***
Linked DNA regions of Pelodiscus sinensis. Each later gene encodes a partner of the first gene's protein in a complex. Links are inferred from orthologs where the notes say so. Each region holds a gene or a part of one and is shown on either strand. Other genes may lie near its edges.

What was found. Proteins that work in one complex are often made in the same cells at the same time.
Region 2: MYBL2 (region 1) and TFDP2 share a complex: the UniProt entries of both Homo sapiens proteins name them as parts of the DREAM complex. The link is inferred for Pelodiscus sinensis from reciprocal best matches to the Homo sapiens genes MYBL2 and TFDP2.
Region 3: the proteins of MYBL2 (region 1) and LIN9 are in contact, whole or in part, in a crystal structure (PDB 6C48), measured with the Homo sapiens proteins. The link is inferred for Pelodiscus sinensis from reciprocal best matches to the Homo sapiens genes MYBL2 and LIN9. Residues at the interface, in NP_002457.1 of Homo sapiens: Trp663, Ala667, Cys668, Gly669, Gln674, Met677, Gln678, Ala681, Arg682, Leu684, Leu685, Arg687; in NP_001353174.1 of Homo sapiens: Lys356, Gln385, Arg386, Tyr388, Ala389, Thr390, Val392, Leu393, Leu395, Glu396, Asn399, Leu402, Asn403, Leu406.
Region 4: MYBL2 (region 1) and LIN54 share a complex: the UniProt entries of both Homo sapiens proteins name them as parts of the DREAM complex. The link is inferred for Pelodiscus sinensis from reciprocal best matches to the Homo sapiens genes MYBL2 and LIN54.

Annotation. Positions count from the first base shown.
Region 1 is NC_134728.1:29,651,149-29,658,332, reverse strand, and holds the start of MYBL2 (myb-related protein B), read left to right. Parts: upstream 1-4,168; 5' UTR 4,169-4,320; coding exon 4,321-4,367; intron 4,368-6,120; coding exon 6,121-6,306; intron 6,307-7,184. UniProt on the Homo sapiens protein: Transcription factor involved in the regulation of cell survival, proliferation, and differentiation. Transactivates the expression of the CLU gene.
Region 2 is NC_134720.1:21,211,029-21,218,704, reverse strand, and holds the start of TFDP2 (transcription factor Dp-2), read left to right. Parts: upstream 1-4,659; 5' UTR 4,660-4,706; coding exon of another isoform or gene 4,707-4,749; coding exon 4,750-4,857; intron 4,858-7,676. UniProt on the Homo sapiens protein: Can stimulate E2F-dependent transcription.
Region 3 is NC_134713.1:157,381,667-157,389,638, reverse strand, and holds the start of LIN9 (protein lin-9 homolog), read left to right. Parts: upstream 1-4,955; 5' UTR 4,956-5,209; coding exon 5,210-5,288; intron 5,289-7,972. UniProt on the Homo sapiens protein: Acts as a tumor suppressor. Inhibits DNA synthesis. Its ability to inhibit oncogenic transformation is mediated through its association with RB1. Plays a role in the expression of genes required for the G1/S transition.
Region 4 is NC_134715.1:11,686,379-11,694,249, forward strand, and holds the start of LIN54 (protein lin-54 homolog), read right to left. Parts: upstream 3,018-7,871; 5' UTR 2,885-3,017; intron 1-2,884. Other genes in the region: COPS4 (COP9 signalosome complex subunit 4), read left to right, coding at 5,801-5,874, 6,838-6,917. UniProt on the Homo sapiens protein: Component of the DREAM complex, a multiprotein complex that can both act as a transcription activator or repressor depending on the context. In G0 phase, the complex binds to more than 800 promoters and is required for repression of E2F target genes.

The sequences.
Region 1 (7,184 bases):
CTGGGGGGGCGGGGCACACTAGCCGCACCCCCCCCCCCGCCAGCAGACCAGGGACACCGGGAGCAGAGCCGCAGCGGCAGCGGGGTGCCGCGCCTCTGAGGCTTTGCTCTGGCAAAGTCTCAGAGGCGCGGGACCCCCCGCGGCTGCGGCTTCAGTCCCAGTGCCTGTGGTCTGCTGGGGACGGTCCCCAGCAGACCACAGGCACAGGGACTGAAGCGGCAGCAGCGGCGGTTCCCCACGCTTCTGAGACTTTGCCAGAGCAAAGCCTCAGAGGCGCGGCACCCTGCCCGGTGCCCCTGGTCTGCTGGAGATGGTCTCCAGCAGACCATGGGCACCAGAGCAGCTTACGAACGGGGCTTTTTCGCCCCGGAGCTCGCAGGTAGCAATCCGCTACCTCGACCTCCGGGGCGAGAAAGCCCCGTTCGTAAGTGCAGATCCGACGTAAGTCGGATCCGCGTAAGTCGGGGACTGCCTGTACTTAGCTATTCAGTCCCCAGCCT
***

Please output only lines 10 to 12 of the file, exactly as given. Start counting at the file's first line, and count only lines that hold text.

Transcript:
Region 4 is NC_134715.1:11,686,379-11,694,249, forward strand, and holds the start of LIN54 (protein lin-54 homolog), read right to left. Parts: upstream 3,018-7,871; 5' UTR 2,885-3,017; intron 1-2,884. Other genes in the region: COPS4 (COP9 signalosome complex subunit 4), read left to right, coding at 5,801-5,874, 6,838-6,917. UniProt on the Homo sapiens protein: Component of the DREAM complex, a multiprotein complex that can both act as a transcription activator or repressor depending on the context. In G0 phase, the complex binds to more than 800 promoters and is required for repression of E2F target genes.

The sequences.
Region 1 (7,184 bases):